Mexico, being just before the July 1st presidential election, is undergoing a change in its drug policy. All candidates for the election have promised to change the strategies of the countries drug war to focus less on catching cartel related leaders and individuals, and more on reducing homicide and increasing the safety of its citizens. Enrique Peña, the current front runner has said: “The task of the state, what should be its priority from my point of view, and what I have called for in this campaign, is to reduce the levels of violence.”
The National Action Party candidate Josefina Vázquez Mota states on her website that “results will be measured not by how many criminals are captured, but by how stable and secure the communities are.”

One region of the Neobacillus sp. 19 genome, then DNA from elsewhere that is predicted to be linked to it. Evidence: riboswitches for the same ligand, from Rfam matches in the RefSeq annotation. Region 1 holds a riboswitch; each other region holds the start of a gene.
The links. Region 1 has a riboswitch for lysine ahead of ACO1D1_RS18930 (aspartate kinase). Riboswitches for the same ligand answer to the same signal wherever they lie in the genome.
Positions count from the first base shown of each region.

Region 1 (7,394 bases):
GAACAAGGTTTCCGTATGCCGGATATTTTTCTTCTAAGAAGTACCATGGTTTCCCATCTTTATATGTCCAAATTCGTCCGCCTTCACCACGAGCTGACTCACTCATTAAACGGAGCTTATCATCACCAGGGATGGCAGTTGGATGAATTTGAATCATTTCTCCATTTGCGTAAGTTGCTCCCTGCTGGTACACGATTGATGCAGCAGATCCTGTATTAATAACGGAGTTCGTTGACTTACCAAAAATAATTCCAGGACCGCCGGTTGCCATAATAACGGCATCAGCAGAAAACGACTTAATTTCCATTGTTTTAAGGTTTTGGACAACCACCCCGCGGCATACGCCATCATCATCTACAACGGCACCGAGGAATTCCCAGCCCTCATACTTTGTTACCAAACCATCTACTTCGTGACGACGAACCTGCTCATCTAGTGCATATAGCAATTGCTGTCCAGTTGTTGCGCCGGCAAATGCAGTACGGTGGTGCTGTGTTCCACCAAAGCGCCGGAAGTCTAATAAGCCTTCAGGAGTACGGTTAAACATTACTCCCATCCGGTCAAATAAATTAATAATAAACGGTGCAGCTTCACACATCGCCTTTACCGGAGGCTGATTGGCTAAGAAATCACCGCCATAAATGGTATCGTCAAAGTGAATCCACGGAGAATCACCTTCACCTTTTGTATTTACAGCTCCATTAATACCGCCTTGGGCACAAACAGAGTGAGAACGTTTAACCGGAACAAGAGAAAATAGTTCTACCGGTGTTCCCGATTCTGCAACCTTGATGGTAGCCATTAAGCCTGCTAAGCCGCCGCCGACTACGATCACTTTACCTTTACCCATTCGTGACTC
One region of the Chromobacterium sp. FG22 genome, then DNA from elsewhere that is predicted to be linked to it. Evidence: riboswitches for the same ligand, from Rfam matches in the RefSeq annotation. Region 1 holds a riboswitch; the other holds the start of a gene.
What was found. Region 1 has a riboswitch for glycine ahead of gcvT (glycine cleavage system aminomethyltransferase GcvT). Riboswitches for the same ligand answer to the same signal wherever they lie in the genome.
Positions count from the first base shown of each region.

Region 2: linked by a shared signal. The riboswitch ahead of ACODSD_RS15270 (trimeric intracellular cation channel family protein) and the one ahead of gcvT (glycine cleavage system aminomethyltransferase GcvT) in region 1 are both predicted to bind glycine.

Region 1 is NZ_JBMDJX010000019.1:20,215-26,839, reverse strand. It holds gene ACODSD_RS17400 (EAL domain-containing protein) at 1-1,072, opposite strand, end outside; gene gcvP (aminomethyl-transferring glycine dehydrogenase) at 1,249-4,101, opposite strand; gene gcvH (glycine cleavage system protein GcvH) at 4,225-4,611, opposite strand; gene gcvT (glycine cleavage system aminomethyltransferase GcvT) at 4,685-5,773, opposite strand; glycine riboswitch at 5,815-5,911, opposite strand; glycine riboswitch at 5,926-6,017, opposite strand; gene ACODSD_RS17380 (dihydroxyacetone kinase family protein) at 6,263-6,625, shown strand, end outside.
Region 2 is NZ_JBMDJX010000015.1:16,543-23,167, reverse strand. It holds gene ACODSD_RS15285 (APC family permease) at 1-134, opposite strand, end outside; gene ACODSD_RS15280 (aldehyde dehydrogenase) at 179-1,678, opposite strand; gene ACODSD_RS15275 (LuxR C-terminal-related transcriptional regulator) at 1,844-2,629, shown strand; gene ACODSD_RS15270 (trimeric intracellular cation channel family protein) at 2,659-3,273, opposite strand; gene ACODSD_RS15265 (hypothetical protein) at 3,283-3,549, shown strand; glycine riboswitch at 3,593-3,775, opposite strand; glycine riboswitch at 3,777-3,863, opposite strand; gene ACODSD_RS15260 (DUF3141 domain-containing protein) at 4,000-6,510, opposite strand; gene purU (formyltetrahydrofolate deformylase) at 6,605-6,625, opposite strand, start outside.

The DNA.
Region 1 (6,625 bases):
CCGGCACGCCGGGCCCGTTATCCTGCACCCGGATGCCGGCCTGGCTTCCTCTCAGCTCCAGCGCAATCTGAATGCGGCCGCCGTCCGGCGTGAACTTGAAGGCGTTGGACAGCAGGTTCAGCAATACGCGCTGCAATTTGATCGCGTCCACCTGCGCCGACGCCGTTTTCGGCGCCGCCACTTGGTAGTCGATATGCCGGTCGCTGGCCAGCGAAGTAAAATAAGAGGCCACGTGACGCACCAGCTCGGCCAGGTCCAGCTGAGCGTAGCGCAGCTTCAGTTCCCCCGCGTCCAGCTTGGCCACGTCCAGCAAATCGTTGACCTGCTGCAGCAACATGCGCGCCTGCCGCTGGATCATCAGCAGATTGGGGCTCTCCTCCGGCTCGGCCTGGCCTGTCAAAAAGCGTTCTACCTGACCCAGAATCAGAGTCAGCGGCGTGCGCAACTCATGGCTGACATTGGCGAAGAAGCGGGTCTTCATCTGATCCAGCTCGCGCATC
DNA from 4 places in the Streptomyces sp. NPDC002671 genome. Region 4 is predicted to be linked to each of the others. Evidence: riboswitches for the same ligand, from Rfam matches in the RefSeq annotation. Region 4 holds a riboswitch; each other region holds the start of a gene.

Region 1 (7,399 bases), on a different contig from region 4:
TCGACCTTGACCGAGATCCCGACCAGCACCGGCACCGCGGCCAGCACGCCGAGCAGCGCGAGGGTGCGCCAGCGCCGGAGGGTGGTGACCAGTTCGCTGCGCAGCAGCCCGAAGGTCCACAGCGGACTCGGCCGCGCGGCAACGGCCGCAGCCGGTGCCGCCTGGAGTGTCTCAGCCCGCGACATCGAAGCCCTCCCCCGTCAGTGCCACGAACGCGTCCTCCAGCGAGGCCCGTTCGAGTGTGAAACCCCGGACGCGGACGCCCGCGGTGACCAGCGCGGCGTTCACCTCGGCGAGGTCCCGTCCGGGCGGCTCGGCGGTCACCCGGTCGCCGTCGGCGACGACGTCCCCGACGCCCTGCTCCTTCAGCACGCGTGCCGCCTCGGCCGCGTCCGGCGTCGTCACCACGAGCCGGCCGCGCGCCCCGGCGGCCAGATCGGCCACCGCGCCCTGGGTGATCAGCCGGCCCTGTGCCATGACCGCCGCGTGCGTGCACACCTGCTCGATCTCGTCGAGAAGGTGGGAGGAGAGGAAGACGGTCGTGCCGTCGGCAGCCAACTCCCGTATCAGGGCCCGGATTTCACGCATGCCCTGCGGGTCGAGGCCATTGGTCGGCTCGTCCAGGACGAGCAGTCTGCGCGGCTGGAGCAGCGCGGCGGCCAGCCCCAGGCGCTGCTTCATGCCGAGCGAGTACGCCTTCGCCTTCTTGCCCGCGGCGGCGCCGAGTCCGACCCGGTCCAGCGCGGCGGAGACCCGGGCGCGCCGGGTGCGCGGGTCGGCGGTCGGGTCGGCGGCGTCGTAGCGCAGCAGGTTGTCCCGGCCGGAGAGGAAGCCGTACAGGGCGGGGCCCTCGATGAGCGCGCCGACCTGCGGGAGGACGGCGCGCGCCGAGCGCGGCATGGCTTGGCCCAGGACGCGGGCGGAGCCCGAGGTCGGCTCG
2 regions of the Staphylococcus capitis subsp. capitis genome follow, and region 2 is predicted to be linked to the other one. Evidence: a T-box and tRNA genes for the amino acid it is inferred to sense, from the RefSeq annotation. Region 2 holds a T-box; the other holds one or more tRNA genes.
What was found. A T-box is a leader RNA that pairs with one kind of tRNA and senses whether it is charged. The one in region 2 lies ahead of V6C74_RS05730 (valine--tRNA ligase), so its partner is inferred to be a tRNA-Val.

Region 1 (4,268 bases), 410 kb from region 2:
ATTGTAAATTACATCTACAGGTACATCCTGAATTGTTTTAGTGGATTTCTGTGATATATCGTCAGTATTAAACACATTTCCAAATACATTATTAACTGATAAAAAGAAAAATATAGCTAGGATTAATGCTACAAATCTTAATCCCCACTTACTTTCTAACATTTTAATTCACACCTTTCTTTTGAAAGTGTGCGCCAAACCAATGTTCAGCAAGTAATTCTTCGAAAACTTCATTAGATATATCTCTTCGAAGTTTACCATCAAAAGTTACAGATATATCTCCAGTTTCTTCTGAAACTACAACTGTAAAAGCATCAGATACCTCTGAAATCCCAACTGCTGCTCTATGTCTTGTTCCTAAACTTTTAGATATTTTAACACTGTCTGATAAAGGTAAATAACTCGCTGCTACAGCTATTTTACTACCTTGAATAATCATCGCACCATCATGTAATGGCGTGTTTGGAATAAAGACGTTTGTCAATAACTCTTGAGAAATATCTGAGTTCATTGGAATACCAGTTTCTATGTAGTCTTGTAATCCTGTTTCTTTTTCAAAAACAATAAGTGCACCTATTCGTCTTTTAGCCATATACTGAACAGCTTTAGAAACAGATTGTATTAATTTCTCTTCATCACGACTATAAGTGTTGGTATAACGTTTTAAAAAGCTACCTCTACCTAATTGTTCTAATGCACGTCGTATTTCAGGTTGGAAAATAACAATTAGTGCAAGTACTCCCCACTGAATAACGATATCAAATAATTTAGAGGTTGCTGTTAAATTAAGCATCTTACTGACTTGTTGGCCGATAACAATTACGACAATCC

Previous attempts to eliminate drug cartels are seen as ineffective. From 2007 to 2011 drug-related murders rose to 8 times it’s original number from 2,000 to 16,000 incidents a year.
Gangs have also spread from their initial positions at the border to many major cities. Drug crime has spread to kidnapping, robbery and human trafficking. 79% of Mexicans don’t believe the current strategy is working.
Security has been a growing concern, as much or more than the economy for many Mexican citizens. Many optimistically hope this shift in policy will lead to a safer country.